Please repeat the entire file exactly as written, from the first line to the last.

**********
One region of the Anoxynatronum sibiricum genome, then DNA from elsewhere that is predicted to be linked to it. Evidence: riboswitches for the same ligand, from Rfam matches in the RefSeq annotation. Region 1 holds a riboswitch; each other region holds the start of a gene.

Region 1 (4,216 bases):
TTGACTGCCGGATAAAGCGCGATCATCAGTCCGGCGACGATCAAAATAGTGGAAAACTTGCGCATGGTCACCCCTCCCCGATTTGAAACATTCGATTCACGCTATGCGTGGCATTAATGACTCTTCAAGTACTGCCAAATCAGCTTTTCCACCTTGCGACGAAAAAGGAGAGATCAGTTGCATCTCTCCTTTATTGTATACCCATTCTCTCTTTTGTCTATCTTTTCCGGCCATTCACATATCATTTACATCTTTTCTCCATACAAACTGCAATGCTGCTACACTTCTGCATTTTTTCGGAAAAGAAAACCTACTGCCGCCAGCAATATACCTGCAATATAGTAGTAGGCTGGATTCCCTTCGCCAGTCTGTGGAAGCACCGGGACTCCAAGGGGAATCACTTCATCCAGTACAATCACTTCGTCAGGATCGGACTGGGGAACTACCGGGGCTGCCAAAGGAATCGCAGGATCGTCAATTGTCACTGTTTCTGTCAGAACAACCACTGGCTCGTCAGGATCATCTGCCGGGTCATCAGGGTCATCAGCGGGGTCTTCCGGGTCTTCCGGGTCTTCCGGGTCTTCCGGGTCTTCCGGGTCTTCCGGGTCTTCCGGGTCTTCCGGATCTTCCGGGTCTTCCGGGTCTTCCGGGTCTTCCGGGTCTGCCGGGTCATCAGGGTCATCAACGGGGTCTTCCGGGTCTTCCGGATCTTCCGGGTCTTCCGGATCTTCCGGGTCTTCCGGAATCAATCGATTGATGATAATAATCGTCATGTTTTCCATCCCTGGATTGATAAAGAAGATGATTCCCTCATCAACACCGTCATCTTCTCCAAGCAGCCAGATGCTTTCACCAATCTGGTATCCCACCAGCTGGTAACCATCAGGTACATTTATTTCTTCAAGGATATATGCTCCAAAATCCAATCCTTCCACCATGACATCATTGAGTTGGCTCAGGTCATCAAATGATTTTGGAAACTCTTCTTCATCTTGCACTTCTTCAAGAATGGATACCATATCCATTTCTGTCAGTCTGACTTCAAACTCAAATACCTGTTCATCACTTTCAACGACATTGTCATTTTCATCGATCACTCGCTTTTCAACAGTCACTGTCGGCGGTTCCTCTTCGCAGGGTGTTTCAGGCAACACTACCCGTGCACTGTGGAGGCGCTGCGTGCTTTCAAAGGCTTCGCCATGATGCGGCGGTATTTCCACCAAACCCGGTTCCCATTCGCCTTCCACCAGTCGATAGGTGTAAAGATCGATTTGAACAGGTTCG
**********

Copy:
One region of the Anoxynatronum sibiricum genome, then DNA from elsewhere that is predicted to be linked to it. Evidence: riboswitches for the same ligand, from Rfam matches in the RefSeq annotation. Region 1 holds a riboswitch; each other region holds the start of a gene.

Region 1 (4,216 bases):
TTGACTGCCGGATAAAGCGCGATCATCAGTCCGGCGACGATCAAAATAGTGGAAAACTTGCGCATGGTCACCCCTCCCCGATTTGAAACATTCGATTCACGCTATGCGTGGCATTAATGACTCTTCAAGTACTGCCAAATCAGCTTTTCCACCTTGCGACGAAAAAGGAGAGATCAGTTGCATCTCTCCTTTATTGTATACCCATTCTCTCTTTTGTCTATCTTTTCCGGCCATTCACATATCATTTACATCTTTTCTCCATACAAACTGCAATGCTGCTACACTTCTGCATTTTTTCGGAAAAGAAAACCTACTGCCGCCAGCAATATACCTGCAATATAGTAGTAGGCTGGATTCCCTTCGCCAGTCTGTGGAAGCACCGGGACTCCAAGGGGAATCACTTCATCCAGTACAATCACTTCGTCAGGATCGGACTGGGGAACTACCGGGGCTGCCAAAGGAATCGCAGGATCGTCAATTGTCACTGTTTCTGTCAGAACAACCACTGGCTCGTCAGGATCATCTGCCGGGTCATCAGGGTCATCAGCGGGGTCTTCCGGGTCTTCCGGGTCTTCCGGGTCTTCCGGGTCTTCCGGGTCTTCCGGGTCTTCCGGGTCTTCCGGATCTTCCGGGTCTTCCGGGTCTTCCGGGTCTTCCGGGTCTGCCGGGTCATCAGGGTCATCAACGGGGTCTTCCGGGTCTTCCGGATCTTCCGGGTCTTCCGGATCTTCCGGGTCTTCCGGAATCAATCGATTGATGATAATAATCGTCATGTTTTCCATCCCTGGATTGATAAAGAAGATGATTCCCTCATCAACACCGTCATCTTCTCCAAGCAGCCAGATGCTTTCACCAATCTGGTATCCCACCAGCTGGTAACCATCAGGTACATTTATTTCTTCAAGGATATATGCTCCAAAATCCAATCCTTCCACCATGACATCATTGAGTTGGCTCAGGTCATCAAATGATTTTGGAAACTCTTCTTCATCTTGCACTTCTTCAAGAATGGATACCATATCCATTTCTGTCAGTCTGACTTCAAACTCAAATACCTGTTCATCACTTTCAACGACATTGTCATTTTCATCGATCACTCGCTTTTCAACAGTCACTGTCGGCGGTTCCTCTTCGCAGGGTGTTTCAGGCAACACTACCCGTGCACTGTGGAGGCGCTGCGTGCTTTCAAAGGCTTCGCCATGATGCGGCGGTATTTCCACCAAACCCGGTTCCCATTCGCCTTCCACCAGTCGATAGGTGTAAAGATCGATTTGAACAGGTTCG